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To Doula Or Not To Doula

Written by James Kicinski-McCoy

Photography by Photographed by Kate Danson

Considering hiring a doula while on this crazy, scary, yet magical ride called pregnancy? Have questions? We got you. We’ve tapped seasoned doula, author, and co-founder of LOOM, Erica Chidi Cohen, to give us the scoop on this, often times, mystifying word and service. Whether you’re just starting out on your quest, are looking for a simple definition, or are searching for ways to budget a doula into your birth plan, take a look at our Q&A below where Cohen gives us the 4-1-1.

First things first, what is a doula? Is there more than one type?
“Traditionally, a doula is a trained person who helps a mother navigate her pregnancy, birth, and postpartum experience. A doula’s primary role is to focus in on a mother’s emotional and educational needs. Birth doulas provide childbirth education, introduce women to comfort measures that might ease or improve their labor experience—such as massage, breath work, and aromatherapy—and sometimes serve as a medical liaison. Postpartum doulas focus on working with new families within the first eight weeks after delivery, nurturing them, helping with newborn care, feeding questions, and advising new mothers on self-care and how to navigate the normal physiological events that occur postpartum. Outside of birth and postpartum, doulas can also offer support around loss, providing emotional support and non-medical advice to women who experience a miscarriage, or choose to terminate their pregnancy.”

How is a doula different than a midwife?
“Doulas are non-medical professionals; they are not focused on the physiological components of the birth experience. They focus on helping the mother and her partner feel safe, and work along side them to implement whatever comfort measures feel in resonance with their birth goals, whether they are at the hospital, at a birth center, or at home. A midwife’s principle responsibility is to mother’s and baby’s physiological health throughout the pregnancy, and during the labor.”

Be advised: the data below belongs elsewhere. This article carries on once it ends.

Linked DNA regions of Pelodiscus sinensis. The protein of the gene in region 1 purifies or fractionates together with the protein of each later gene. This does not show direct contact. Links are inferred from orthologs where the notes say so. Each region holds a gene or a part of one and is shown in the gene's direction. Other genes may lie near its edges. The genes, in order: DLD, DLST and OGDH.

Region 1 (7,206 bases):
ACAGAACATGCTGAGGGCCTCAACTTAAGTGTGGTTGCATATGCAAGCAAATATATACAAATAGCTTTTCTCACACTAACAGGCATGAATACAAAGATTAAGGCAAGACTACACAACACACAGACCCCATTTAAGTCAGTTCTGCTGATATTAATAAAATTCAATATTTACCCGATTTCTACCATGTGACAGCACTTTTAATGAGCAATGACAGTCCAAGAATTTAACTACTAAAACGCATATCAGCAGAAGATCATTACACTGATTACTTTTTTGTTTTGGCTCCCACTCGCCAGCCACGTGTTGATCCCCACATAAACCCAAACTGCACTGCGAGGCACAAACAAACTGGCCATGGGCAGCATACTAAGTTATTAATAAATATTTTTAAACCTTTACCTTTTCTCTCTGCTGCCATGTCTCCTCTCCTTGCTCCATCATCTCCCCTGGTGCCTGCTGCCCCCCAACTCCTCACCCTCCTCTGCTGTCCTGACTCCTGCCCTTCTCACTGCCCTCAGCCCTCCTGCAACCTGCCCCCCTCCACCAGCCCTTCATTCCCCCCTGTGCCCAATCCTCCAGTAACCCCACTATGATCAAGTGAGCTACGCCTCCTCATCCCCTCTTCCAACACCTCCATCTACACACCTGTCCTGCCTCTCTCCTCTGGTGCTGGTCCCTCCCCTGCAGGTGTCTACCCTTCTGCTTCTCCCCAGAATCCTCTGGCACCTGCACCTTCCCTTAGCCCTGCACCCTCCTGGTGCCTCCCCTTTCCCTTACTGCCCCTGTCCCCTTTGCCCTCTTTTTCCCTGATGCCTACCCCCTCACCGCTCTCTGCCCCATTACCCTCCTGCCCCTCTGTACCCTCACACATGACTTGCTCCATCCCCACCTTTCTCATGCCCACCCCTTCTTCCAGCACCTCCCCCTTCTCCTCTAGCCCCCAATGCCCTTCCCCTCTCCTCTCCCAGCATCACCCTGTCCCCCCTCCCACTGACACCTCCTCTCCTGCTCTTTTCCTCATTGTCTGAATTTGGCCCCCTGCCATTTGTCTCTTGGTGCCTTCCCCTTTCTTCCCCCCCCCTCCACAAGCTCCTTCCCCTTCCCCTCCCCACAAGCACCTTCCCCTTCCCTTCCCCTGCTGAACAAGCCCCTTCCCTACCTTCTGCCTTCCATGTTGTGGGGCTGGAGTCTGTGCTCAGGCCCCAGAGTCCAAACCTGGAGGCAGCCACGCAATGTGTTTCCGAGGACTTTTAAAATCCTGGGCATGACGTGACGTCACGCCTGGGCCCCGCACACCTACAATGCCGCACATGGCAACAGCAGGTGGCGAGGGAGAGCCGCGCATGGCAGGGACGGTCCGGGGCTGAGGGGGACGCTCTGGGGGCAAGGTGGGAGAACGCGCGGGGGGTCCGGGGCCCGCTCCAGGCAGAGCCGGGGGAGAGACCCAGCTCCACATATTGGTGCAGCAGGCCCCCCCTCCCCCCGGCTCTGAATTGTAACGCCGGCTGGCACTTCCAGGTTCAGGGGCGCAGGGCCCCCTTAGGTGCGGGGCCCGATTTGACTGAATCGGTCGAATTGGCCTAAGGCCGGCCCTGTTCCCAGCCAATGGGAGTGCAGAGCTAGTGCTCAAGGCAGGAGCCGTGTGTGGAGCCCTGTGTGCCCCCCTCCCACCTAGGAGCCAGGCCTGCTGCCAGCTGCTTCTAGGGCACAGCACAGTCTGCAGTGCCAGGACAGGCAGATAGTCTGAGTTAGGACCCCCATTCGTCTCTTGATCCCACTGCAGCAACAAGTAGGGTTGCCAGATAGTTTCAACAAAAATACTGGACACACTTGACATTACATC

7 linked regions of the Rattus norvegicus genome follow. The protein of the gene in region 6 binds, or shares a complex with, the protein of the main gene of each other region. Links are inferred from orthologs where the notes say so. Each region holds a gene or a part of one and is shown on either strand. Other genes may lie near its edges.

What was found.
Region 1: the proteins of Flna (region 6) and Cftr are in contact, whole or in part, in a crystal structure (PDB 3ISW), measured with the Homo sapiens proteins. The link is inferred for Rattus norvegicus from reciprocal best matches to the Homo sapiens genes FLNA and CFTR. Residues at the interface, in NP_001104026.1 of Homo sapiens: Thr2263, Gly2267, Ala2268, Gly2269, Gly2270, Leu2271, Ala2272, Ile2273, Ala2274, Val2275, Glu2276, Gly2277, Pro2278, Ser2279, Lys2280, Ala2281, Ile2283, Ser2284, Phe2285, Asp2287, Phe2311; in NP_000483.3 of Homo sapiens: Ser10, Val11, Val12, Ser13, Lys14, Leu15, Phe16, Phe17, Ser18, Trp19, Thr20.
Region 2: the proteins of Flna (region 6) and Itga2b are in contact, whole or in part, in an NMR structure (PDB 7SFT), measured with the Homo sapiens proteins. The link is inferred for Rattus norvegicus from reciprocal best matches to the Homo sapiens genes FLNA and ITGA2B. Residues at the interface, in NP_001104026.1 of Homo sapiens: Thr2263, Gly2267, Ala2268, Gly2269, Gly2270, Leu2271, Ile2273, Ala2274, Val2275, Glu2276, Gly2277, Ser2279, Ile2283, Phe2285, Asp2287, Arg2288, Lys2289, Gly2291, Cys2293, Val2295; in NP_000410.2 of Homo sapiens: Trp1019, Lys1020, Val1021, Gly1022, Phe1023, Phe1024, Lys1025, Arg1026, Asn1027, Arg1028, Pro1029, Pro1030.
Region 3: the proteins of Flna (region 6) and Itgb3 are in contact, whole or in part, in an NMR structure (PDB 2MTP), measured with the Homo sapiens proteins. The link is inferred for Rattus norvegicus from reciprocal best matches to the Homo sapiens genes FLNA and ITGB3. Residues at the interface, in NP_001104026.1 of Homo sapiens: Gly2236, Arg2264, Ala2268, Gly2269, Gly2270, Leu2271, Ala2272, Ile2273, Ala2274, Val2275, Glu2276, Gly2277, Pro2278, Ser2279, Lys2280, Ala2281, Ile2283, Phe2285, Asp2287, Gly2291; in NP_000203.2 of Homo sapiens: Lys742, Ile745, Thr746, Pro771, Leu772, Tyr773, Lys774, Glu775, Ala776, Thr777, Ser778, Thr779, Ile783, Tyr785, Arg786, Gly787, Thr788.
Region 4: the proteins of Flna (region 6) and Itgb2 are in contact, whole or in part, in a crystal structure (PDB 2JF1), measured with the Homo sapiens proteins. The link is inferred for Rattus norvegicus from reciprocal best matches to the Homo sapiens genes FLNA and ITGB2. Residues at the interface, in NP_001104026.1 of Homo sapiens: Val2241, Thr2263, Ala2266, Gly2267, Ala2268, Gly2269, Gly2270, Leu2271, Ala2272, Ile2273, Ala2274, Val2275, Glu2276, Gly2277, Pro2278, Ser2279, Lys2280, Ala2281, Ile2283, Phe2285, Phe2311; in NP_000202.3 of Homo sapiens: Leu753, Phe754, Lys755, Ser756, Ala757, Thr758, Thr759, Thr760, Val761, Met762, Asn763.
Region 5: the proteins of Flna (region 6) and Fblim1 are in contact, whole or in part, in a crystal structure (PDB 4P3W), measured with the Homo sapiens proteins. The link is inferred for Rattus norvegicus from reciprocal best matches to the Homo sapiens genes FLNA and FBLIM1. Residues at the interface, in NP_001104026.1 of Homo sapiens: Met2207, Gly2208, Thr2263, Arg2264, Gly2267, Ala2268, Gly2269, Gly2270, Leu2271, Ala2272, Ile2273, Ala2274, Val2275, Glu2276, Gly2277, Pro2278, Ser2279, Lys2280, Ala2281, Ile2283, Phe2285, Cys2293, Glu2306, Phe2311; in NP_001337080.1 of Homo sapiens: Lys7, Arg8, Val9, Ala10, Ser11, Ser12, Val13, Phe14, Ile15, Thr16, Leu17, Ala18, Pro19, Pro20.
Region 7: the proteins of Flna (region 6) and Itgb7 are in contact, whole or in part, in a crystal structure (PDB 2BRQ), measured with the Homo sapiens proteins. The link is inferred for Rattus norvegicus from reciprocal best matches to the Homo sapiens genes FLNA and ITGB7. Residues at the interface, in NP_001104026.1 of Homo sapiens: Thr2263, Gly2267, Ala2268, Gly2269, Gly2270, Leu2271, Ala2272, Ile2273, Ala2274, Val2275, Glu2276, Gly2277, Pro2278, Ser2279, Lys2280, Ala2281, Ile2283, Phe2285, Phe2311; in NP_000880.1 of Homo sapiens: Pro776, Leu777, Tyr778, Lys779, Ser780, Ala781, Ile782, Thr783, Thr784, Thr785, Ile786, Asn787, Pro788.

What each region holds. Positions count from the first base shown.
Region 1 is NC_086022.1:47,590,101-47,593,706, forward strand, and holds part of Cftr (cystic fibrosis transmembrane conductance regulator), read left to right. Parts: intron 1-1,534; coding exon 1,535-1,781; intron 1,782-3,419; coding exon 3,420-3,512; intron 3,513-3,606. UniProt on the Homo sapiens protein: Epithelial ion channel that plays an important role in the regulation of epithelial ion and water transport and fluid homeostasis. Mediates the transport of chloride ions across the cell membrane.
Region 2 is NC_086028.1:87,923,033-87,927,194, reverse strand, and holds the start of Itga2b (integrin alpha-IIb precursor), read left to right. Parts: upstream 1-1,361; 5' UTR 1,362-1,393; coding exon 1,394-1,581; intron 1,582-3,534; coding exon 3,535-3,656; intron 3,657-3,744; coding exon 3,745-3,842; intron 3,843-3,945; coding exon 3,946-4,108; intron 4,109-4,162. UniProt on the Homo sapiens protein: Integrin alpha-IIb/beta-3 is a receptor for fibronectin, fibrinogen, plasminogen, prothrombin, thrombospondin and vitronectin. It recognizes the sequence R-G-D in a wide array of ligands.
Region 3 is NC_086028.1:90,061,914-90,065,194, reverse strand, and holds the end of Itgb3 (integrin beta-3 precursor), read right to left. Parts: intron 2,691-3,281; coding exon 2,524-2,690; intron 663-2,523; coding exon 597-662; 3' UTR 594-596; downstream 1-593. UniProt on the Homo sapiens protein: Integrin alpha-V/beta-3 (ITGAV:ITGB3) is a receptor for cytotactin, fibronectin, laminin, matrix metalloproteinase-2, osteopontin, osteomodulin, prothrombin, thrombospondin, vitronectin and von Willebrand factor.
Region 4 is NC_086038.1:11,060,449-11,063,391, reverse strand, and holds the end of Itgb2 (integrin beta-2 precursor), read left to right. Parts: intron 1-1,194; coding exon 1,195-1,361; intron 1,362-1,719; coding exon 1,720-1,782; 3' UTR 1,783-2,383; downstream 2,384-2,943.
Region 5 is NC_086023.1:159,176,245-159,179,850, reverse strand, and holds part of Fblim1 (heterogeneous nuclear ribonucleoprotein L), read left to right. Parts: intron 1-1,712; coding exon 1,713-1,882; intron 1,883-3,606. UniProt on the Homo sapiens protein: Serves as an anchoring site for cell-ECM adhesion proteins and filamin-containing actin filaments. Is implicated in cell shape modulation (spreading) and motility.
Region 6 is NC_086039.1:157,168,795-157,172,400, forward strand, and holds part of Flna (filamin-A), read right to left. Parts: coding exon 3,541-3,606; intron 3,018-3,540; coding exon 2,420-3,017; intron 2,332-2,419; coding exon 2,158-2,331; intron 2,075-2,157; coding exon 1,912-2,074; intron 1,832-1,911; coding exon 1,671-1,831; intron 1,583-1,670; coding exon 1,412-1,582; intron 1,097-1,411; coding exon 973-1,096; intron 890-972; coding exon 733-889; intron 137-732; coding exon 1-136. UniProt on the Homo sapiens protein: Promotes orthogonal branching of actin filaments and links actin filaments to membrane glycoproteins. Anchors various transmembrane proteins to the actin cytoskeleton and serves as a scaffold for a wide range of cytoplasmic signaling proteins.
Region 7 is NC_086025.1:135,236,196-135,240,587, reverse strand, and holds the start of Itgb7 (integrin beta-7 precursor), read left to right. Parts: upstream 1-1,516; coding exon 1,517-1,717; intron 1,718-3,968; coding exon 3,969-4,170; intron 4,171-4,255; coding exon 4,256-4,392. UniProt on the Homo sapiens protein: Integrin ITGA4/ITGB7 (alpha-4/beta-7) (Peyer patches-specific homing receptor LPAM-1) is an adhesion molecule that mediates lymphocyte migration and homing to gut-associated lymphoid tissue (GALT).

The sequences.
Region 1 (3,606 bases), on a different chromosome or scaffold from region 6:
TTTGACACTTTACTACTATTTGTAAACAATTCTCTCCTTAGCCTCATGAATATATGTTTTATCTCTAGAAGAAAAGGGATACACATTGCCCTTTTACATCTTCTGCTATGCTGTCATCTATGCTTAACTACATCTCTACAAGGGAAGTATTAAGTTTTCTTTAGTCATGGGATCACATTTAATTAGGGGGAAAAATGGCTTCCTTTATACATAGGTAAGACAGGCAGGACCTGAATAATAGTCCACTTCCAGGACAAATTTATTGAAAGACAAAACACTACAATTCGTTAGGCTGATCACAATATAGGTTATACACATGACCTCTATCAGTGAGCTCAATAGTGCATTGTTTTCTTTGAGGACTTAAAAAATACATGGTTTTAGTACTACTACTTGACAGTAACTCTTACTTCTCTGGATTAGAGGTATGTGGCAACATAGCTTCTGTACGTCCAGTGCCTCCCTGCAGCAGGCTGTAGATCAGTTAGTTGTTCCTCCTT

What are some of the benefits associated with having a doula? What role does a doula play during pregnancy, delivery, and beyond?
“I think doulas have the most efficacy in the hospital environment. The hospital is a transient environment, nurses change shifts every seven hours (the average labor is 10-12 hours), and most OBGYNs only arrive to manage the labor in the third stage when the mother is starting to push. This makes a doula critical; not only have you developed a relationship with the doula during your pregnancy, but they are also present throughout the entire labor. They are a constant which can help create much needed continuity and emotional stability for women and their partners during labor.”

Can you provide any insight on the father’s role when utilizing a doula?
“A doula should make a father feel more involved, not less. For fathers, their role is to lean into the doula, bounce their ideas off of him or her, and share concerns if they are feeling at a loss about how to best support their partner during their pregnancy, or at the birth. Ideally, a doula should equip the father to stand in and perform many of the comfort measures the doula themselves would use. My favorite thing to show fathers and partners is how to best navigate the birth space and their partners growing and changing body.”

Are there any myths about doulas that you can dispel? 
“Yes, working with a doula does not mean you’re having an unmedicated birth. Modern doulas support all birth outcomes, even if your choice is to move forward with a planned cesarean. Our job is to provide unconditional, non-judgmental support, and preserve the emotional integrity of the woman and her partner. A doula’s personal beliefs have no place in the birth environment. It’s about tuning into the client and meeting them wherever they are at, even if it’s a place unfamiliar to you.”